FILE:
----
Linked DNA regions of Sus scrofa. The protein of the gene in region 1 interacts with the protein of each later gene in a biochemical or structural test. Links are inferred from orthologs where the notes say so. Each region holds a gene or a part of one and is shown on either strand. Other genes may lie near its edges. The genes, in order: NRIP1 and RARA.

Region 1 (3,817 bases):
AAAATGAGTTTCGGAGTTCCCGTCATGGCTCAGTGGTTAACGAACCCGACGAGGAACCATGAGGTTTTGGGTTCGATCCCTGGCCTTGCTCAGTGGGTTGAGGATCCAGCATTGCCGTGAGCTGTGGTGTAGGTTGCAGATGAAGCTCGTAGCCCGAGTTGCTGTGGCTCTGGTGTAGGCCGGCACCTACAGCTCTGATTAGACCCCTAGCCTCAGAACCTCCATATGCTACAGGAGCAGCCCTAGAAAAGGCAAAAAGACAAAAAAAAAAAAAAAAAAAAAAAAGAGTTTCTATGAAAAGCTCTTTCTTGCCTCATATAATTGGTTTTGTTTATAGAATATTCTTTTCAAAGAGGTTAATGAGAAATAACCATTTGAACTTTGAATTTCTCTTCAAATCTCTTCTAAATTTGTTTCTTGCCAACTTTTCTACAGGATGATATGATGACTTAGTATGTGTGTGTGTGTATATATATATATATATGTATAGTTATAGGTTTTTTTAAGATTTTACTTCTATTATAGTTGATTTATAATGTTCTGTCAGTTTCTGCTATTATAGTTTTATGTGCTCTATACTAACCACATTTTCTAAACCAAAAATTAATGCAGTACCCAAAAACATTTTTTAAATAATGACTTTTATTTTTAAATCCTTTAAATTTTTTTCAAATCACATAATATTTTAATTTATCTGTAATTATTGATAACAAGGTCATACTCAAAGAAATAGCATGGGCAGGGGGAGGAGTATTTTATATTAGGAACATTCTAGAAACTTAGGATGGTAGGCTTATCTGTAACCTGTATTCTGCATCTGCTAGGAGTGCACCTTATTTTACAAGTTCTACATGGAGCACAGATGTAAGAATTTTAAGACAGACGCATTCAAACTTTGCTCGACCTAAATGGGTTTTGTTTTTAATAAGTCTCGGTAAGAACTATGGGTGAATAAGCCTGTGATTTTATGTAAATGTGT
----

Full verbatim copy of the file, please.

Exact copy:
Linked DNA regions of Sus scrofa. The protein of the gene in region 1 interacts with the protein of each later gene in a biochemical or structural test. Links are inferred from orthologs where the notes say so. Each region holds a gene or a part of one and is shown on either strand. Other genes may lie near its edges. The genes, in order: NRIP1 and RARA.

Region 1 (3,817 bases):
AAAATGAGTTTCGGAGTTCCCGTCATGGCTCAGTGGTTAACGAACCCGACGAGGAACCATGAGGTTTTGGGTTCGATCCCTGGCCTTGCTCAGTGGGTTGAGGATCCAGCATTGCCGTGAGCTGTGGTGTAGGTTGCAGATGAAGCTCGTAGCCCGAGTTGCTGTGGCTCTGGTGTAGGCCGGCACCTACAGCTCTGATTAGACCCCTAGCCTCAGAACCTCCATATGCTACAGGAGCAGCCCTAGAAAAGGCAAAAAGACAAAAAAAAAAAAAAAAAAAAAAAAGAGTTTCTATGAAAAGCTCTTTCTTGCCTCATATAATTGGTTTTGTTTATAGAATATTCTTTTCAAAGAGGTTAATGAGAAATAACCATTTGAACTTTGAATTTCTCTTCAAATCTCTTCTAAATTTGTTTCTTGCCAACTTTTCTACAGGATGATATGATGACTTAGTATGTGTGTGTGTGTATATATATATATATATGTATAGTTATAGGTTTTTTTAAGATTTTACTTCTATTATAGTTGATTTATAATGTTCTGTCAGTTTCTGCTATTATAGTTTTATGTGCTCTATACTAACCACATTTTCTAAACCAAAAATTAATGCAGTACCCAAAAACATTTTTTAAATAATGACTTTTATTTTTAAATCCTTTAAATTTTTTTCAAATCACATAATATTTTAATTTATCTGTAATTATTGATAACAAGGTCATACTCAAAGAAATAGCATGGGCAGGGGGAGGAGTATTTTATATTAGGAACATTCTAGAAACTTAGGATGGTAGGCTTATCTGTAACCTGTATTCTGCATCTGCTAGGAGTGCACCTTATTTTACAAGTTCTACATGGAGCACAGATGTAAGAATTTTAAGACAGACGCATTCAAACTTTGCTCGACCTAAATGGGTTTTGTTTTTAATAAGTCTCGGTAAGAACTATGGGTGAATAAGCCTGTGATTTTATGTAAATGTGT